• 09-Nedore — A legible, bold font. Smallest I can possibly recommend without a magnifying glass.
  • 10-Artwiz-Snap — Legible, no curves to the glyphs, all 90-degree angles. Wish I could take screenshots.
  • 10-Nimbus — I don’t like it, you might. Little too narrow for my liking. Same for 11-Nimbus.
  • 12-Adobe-Helvetica-Bold — If you don’t hate Adobe fonts or Helvetica, enjoy. πŸ™‚
  • 12-Fixed-SemiCond — Doesn’t strain my eyes any.
  • 12-Nimbus — Far easier to read than the 10- and 11- versions, simply due to it’s larger size.
  • 14-Rockbox-Mix — It’s got Rockbox in the name, it has to be good. Right? πŸ˜€ Quite readable.

Anything much larger than 14-point font tends to leave words streaming off past the right edge of the screen (at least for left-to-right languages, I didn’t test for right-to-left). But of those larger fonts, I recommend:

  • 15-Profont
  • 16- and 18-point Adobe Helvetica
  • 16-Jackash

Anything bigger and things become nearly unbearable on a Nano. Larger iPods, like the 1st-5th generation Classics, would be more appropriate for these larger fonts — but this entry isn’t about those models. πŸ˜€ Although, I’d be more than happy to test Rockbox AND IpodLinux if someone provided/gave me their old 1st-5th-generation iPod… πŸ˜‰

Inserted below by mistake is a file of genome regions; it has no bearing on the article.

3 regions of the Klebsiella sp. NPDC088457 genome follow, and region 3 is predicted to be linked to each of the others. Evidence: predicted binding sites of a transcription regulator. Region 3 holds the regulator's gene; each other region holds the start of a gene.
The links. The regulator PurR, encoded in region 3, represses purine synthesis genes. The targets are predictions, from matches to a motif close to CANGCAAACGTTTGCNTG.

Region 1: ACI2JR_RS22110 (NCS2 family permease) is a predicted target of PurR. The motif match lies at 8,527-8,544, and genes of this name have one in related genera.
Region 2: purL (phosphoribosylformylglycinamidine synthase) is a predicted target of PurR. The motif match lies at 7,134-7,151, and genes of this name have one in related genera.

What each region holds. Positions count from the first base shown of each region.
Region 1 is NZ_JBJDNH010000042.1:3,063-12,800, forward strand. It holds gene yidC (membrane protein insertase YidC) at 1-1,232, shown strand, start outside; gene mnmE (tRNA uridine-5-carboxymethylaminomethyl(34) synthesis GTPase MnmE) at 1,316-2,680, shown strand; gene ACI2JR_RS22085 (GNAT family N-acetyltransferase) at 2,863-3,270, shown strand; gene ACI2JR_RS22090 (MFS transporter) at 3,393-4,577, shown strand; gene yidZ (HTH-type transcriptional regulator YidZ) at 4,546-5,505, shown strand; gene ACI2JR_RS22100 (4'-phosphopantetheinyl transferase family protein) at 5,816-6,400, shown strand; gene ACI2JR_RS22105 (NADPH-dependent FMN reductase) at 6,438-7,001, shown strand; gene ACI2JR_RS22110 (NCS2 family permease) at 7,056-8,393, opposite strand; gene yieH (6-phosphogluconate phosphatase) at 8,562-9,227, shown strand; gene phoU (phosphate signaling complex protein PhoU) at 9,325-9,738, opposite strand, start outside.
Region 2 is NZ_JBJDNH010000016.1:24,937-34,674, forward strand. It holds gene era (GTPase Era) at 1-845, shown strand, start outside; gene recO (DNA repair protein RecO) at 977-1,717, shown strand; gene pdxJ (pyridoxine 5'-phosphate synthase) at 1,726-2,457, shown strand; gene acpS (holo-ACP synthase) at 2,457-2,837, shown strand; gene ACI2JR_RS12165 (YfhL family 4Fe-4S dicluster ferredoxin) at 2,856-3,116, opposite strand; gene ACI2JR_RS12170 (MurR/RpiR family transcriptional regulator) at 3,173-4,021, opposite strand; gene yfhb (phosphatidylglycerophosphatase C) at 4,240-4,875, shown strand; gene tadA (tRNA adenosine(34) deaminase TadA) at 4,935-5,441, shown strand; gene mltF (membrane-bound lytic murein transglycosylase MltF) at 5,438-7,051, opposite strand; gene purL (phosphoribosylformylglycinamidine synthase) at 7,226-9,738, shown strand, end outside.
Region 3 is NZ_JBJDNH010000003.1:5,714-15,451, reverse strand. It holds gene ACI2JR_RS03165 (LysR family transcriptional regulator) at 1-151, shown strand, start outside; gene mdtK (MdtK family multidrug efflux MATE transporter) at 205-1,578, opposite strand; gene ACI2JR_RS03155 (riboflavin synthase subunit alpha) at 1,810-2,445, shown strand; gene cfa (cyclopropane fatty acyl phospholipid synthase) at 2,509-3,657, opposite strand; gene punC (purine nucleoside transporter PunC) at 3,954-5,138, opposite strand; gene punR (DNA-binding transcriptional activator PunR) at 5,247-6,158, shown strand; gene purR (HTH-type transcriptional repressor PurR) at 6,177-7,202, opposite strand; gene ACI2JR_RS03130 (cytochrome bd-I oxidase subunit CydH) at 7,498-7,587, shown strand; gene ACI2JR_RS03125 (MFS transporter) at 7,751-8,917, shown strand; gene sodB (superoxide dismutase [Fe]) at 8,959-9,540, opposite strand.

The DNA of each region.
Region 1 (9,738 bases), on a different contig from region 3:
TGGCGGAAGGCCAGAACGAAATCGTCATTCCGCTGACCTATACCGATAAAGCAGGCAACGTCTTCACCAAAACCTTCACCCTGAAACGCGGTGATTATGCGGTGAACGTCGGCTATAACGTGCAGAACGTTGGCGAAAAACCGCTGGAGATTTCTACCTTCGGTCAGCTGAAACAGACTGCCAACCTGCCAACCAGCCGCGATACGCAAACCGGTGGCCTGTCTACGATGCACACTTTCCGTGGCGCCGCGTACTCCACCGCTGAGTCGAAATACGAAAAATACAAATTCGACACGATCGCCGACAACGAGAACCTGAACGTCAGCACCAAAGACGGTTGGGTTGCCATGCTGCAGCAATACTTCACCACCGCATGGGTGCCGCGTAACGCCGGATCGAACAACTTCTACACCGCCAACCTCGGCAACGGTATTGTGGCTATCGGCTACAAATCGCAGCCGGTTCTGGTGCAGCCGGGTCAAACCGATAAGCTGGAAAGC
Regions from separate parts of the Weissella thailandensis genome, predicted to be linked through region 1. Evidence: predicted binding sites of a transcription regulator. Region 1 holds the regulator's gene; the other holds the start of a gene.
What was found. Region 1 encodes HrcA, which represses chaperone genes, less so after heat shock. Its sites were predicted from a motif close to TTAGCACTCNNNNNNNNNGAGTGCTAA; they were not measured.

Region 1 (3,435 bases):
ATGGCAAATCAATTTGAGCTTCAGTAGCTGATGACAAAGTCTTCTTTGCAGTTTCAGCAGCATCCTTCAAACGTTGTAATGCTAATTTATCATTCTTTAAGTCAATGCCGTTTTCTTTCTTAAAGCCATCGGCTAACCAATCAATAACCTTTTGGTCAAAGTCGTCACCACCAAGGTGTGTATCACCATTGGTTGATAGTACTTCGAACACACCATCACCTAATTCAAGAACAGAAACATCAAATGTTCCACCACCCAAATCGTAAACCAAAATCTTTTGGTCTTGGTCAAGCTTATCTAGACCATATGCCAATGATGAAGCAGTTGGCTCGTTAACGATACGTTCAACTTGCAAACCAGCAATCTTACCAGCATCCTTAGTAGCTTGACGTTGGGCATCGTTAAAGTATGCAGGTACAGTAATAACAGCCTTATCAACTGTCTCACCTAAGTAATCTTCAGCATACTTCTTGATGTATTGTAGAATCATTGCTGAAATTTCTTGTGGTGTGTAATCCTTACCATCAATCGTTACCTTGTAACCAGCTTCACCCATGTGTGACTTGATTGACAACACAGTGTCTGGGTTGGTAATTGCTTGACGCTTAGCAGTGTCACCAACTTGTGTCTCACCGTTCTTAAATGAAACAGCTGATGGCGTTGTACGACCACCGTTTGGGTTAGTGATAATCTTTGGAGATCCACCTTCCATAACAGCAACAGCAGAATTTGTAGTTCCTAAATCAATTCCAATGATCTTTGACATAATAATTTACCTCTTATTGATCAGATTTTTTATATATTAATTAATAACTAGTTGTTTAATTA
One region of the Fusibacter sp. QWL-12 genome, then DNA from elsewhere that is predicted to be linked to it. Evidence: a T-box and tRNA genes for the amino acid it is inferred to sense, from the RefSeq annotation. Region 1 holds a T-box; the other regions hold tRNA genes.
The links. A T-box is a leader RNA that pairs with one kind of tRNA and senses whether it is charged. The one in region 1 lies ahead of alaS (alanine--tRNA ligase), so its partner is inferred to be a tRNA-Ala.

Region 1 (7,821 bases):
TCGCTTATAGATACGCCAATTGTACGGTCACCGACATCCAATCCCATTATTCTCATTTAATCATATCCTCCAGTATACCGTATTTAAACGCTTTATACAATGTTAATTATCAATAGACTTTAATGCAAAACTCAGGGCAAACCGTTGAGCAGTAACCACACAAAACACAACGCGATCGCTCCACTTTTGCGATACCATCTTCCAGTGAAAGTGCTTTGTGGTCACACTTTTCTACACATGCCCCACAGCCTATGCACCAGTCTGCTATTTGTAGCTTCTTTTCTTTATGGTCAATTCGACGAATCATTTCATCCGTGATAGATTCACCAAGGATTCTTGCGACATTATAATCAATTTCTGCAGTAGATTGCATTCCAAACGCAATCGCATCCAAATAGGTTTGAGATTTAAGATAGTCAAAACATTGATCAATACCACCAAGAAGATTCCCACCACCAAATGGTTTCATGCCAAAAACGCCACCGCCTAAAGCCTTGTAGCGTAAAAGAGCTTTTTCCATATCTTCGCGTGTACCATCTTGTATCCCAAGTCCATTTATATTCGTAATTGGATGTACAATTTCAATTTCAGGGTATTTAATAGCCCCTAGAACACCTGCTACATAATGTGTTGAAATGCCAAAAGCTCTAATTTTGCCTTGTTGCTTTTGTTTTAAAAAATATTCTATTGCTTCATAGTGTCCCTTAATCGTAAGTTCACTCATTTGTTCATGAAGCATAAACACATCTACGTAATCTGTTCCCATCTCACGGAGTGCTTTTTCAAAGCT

4 responses to “iPod Nano, 2nd Generation Fun: Part One

  1. Pingback: iPod Nano, 2nd Generation Fun « Doesn't Not Compute

  2. Jer February 23, 2010 at 2:16 pm

    err…no ‘ how to ‘ for windows..? I dont even know how people even have linux as an operating system, they don’t even sell them in the stores ( where I am anyways… ) Os’s In order of best to worst ( I say ) 1) Windows 98 ( hahaha, screw xp, vista & windows 7 ) win 95 is also sorta good 2) linux , used a bit of it…but its a lot like apple, so I dont like it… 3) apple sucks…

    • mulenmar February 26, 2010 at 8:28 am

      Sorry, haven’t gotten around to it. Not to mention that I don’t currently have a working installation of ANY version of Windows — my Windows 95, 98, and 98 Second Edition CDs are about 200 miles away from me right now.

      Linux isn’t like Apple’s operating system. It can be made to look like pretty much anything. Some people use themes to make it look like Mac OS X (Apple’s operating system), some make it look so like Windows that it’s creepy. Look up “GNOME”, “KDE”, and “XFCE”. Be sure to check out the different themes each of these enviroments can use.

      As for where to get Linux . . . well, it depends on what distribution you want to use. Linux isn’t like Windows or Mac OS X, there is a lot of freedom on what software is used. It’s like a car where you can change ANYTHING, and can make pretty much anything work with anything else if you want to put in the work.

      For you, I’d recommend Linux Mint, available at It’s basically the most popular derivative of the most popular Linux distribution in existence.

      (By the way, kudos for preferring older versions of Windows. Just don’t forget, those older operating systems still have security vulnerabilities.)

  3. Pingback: קידום אΧͺרים אורגני